The Enlightened Christ
In the West, where the monotheistic and exclusive tradition of Christianity has long monopolized the religious forefront, most Eastern traditions appear as somewhat of a mystery to many people, Christians and non-Christians alike. Buddhism is, perhaps, one of the more difficult Eastern philosophies for Westerners to comprehend in theory. Whereas the Buddha is very much a Christ-like figure in attitude and teachings, many Christians cannot immediately see their similarities. They find comparisons between the two problematic or even blasphemous. After all, in the Christian tradition, no man or worldly being can be on par with Christ, the Messiah; such a suggestion sounds frighteningly sacrilegious. Through literary analysis, this paper will aim to illustrate many of the similarities between these two religious and historical characters and attempt to shed some light on the connection between the two.
There are several notable connections between the lives of Jesus and Siddharta Guatama, even at surface value, that are not philosophical assertions but that are interesting to note nonetheless. Both were of older religious traditions; Jesus of Judaism and the Buddha of Hinduism. Incorporating many beliefs and practices from the old traditions, they both still saw shortcomings in them and implemented new practices and ideas into their own philosophies. Both men’s lives are
enshrouded in myth, and tradition claims both were born of immaculate birth and of virgin mothers. And, both Jesus and Siddharta were killed by the folly of a disciple before the disciples themselves understood the ramifications of their actions. These astounding similarities in the birth, lives, actions, and death of these two men draw distinct parallels between their characters.
Yet, these analogous examples do not illustrate the true, philosophical parallels between these two men. This, rather, is witnessed in their teachings on life. It can be seen through their words that Jesus and Siddharta are both primarily concerned about the well-being of mankind. Jesus, as a youth, became interested in learning and began giving sermons on life and living. He saw the error of people’s ways and sought to correct these errors through compassion. He realized that he was acutely aware of the worldwide truth, and as such he must declare this truth to as many as he could. Christ would not be content in knowing this truth only for himself; his compassion was for all of humanity. Similarly, Siddharta Guatama, the son of a king, was kept from the outside world until he was old enough to resist. He too immediately found himself distraught with the suffering of the people outside of the kingdom. Upon witnessing famine, sickness, and death, he realized that he was not for the royal life and vowed to learn why there is suffering in the world. This leads to the story of the enlightenment of Siddharta as the Buddha, which means “awake”. Upon realizing the cause of suffering, the Buddha strove to teach those who sought the ways of escaping earthly suffering.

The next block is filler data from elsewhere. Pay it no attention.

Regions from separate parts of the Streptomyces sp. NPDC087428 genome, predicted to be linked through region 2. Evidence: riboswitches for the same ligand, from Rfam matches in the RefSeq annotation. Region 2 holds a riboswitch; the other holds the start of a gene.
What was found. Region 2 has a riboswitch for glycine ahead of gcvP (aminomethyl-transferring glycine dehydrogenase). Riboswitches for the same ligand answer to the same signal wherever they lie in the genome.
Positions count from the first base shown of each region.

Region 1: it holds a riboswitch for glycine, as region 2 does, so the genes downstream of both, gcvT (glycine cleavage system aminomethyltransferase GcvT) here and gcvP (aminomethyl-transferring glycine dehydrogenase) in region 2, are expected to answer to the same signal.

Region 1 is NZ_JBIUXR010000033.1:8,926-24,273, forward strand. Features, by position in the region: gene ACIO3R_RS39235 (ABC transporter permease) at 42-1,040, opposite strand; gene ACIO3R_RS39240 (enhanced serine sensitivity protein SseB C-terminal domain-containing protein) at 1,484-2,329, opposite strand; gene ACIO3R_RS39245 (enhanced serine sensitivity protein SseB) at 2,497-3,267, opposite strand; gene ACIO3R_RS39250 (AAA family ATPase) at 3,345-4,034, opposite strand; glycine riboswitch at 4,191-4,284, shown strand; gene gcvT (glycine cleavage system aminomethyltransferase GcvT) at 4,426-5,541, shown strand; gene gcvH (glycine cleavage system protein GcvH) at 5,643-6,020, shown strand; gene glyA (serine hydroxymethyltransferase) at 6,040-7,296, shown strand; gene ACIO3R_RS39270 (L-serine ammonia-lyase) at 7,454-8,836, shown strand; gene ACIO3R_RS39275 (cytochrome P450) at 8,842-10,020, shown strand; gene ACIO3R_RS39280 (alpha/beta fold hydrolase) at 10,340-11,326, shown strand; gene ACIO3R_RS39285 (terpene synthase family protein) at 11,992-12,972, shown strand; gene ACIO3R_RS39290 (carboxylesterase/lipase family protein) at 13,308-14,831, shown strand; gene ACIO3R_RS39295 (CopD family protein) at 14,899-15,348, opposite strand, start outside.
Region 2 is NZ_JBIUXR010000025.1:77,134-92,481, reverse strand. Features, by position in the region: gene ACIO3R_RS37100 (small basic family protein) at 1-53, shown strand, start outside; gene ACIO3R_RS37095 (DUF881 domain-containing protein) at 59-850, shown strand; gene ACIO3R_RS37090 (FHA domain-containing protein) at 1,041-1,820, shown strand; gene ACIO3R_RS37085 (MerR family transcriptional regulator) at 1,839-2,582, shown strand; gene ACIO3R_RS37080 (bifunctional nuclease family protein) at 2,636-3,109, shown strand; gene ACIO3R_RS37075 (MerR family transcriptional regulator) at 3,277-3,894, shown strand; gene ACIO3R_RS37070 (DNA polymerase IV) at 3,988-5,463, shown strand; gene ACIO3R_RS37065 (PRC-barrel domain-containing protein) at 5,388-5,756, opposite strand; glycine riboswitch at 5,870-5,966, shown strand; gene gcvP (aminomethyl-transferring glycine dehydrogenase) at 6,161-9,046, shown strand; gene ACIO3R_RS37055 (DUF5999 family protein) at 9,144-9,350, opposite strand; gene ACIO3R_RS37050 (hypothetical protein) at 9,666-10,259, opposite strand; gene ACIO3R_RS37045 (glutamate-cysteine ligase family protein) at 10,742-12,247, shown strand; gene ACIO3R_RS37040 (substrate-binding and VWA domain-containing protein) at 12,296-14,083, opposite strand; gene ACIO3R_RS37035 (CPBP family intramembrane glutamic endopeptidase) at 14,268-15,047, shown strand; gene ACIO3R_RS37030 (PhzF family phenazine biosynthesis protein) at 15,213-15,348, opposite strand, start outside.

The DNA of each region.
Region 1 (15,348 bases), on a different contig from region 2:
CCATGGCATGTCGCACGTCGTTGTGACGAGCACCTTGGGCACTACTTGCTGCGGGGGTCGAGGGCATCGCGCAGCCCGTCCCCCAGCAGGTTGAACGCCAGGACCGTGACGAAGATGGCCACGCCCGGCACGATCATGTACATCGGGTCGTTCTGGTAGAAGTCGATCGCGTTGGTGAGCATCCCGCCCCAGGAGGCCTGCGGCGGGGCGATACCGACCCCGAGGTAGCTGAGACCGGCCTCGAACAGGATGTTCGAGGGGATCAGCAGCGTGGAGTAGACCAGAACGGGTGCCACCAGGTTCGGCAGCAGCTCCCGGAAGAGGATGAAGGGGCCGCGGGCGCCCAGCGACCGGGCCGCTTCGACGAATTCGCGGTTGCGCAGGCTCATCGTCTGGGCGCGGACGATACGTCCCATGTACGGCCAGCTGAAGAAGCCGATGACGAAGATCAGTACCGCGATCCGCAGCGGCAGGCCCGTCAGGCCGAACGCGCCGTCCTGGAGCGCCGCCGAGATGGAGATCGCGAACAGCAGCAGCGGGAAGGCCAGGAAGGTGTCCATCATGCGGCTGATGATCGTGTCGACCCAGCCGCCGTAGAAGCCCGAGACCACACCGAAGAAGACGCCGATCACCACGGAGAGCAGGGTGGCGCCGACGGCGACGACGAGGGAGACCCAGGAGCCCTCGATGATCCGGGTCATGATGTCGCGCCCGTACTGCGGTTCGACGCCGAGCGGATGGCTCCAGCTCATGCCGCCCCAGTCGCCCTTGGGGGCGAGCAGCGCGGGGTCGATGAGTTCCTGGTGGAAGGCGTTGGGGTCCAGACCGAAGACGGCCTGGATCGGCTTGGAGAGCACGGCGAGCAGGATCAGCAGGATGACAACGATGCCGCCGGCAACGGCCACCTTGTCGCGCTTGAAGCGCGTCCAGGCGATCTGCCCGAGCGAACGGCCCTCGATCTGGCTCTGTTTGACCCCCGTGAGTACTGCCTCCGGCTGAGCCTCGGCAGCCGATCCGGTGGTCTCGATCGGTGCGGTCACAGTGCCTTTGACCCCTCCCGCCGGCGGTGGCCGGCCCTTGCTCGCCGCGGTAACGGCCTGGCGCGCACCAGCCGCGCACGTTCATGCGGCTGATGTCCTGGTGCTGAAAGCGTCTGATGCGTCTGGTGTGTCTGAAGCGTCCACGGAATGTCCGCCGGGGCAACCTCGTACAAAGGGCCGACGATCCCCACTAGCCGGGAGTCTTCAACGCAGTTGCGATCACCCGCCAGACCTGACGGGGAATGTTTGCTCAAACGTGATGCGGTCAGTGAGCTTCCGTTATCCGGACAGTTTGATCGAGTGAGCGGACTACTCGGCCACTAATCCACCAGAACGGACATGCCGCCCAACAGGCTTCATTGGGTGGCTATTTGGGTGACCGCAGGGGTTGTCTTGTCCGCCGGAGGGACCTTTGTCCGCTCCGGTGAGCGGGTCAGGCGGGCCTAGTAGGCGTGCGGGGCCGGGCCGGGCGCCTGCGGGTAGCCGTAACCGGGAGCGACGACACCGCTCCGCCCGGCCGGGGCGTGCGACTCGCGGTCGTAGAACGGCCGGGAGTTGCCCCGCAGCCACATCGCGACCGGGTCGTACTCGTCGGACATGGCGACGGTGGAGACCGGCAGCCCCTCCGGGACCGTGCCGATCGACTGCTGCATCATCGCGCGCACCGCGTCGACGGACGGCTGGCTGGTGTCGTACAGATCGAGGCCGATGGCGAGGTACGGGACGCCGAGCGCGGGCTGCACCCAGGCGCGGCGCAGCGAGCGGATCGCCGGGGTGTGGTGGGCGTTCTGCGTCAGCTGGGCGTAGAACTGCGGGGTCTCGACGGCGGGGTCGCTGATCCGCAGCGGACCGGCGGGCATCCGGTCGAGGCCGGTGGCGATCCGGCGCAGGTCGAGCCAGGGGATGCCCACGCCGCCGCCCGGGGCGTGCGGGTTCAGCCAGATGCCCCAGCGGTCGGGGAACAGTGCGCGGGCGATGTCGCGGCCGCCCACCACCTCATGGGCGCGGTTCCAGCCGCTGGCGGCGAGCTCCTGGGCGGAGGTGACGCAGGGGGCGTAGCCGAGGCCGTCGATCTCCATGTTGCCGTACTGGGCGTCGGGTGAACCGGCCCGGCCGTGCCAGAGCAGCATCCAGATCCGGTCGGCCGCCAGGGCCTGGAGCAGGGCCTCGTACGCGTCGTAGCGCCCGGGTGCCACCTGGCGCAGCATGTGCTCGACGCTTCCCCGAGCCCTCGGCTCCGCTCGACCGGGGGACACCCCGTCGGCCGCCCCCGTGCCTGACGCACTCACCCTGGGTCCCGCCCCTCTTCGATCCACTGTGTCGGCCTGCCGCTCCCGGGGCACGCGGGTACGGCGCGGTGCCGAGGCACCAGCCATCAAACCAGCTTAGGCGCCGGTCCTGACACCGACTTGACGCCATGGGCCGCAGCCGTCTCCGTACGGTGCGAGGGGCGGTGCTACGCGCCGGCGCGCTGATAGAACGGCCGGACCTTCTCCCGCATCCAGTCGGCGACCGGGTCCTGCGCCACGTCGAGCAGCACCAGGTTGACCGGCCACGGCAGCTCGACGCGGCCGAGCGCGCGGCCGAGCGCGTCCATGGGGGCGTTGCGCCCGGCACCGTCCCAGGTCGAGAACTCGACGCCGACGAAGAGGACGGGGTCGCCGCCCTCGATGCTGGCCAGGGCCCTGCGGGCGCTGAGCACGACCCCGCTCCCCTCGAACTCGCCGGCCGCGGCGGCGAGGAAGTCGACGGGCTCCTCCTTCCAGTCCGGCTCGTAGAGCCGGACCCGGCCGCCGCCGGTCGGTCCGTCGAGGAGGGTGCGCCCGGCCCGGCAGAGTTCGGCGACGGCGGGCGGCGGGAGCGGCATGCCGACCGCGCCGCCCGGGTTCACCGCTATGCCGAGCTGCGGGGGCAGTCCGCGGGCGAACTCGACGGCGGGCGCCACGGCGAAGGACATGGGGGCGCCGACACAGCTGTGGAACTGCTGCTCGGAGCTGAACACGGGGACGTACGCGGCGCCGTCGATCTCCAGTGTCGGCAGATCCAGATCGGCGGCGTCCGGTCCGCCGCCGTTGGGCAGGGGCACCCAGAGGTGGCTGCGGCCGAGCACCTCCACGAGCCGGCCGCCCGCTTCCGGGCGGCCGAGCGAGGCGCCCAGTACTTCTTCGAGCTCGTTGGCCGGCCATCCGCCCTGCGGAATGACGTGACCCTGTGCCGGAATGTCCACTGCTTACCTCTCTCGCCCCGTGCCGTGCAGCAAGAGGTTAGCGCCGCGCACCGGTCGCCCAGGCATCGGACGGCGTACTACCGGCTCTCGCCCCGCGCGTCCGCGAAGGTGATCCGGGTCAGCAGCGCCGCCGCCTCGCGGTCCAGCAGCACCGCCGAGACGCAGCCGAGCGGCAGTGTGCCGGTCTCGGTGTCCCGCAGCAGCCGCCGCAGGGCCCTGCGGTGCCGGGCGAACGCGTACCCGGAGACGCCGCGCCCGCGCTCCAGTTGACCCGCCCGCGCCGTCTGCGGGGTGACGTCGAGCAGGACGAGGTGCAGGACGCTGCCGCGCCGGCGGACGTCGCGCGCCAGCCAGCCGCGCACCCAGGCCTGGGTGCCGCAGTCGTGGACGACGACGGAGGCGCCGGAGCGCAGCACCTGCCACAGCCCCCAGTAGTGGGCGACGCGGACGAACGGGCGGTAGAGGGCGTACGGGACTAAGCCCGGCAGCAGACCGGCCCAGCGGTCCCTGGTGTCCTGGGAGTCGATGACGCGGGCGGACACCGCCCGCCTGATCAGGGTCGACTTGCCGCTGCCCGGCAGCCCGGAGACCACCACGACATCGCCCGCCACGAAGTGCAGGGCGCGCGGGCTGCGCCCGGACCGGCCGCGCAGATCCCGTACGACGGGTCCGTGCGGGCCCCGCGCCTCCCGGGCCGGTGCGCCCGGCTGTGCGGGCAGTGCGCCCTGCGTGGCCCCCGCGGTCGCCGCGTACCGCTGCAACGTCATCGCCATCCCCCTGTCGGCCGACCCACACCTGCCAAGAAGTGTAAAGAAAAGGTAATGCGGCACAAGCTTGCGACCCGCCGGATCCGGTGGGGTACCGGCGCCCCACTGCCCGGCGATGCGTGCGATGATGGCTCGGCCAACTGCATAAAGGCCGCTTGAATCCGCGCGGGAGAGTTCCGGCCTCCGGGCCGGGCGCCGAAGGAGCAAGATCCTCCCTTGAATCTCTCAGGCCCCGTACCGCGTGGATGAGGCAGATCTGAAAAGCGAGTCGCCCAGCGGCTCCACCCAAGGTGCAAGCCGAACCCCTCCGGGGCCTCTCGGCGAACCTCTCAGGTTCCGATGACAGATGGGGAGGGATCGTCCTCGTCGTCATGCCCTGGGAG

Not only did Christ and Buddha believe in saving humanity from the suffering they both witnessed; they prescribed incredibly similar techniques and guidelines for doing so. Both taught the idea of universal love and compassion. Whereas Jesus proclaimed, “Love one another as I have love you”, the Buddha spoke, “Cultivate your heart towards all beings.” Also, both men taught by Jesus, which has come to be known as the Golden Rule, says that we should do unto others as we would have them do unto us. Buddha’s version has a notably Hindu slant: Consider yourself as others. This is an instance of the same teaching from different traditions. The Buddha is certainly referencing the Hindu belief in the Atman that is not unique or dissimilar from Brahma; we as individuals only suffer from the illusion that we are distinct entities, separate form the rest of the Universe. So to say you should consider yourself as others reflects this belief, but it also fundamentally teaches us the same lesson as the Golden Rule; we treat other as we would wish to be treated because we are all mankind, and we all suffer together in ignorance. This truly is an essential, elemental belief of both Buddhism and Christianity.
Even these examples alone exemplify the fundamental likenesses in not only what Christ and Buddha saw as truth, but also in their personalities. While Christianity often aims at excluding the teachings of other faiths, Christ and Buddha themselves would surely commend one another.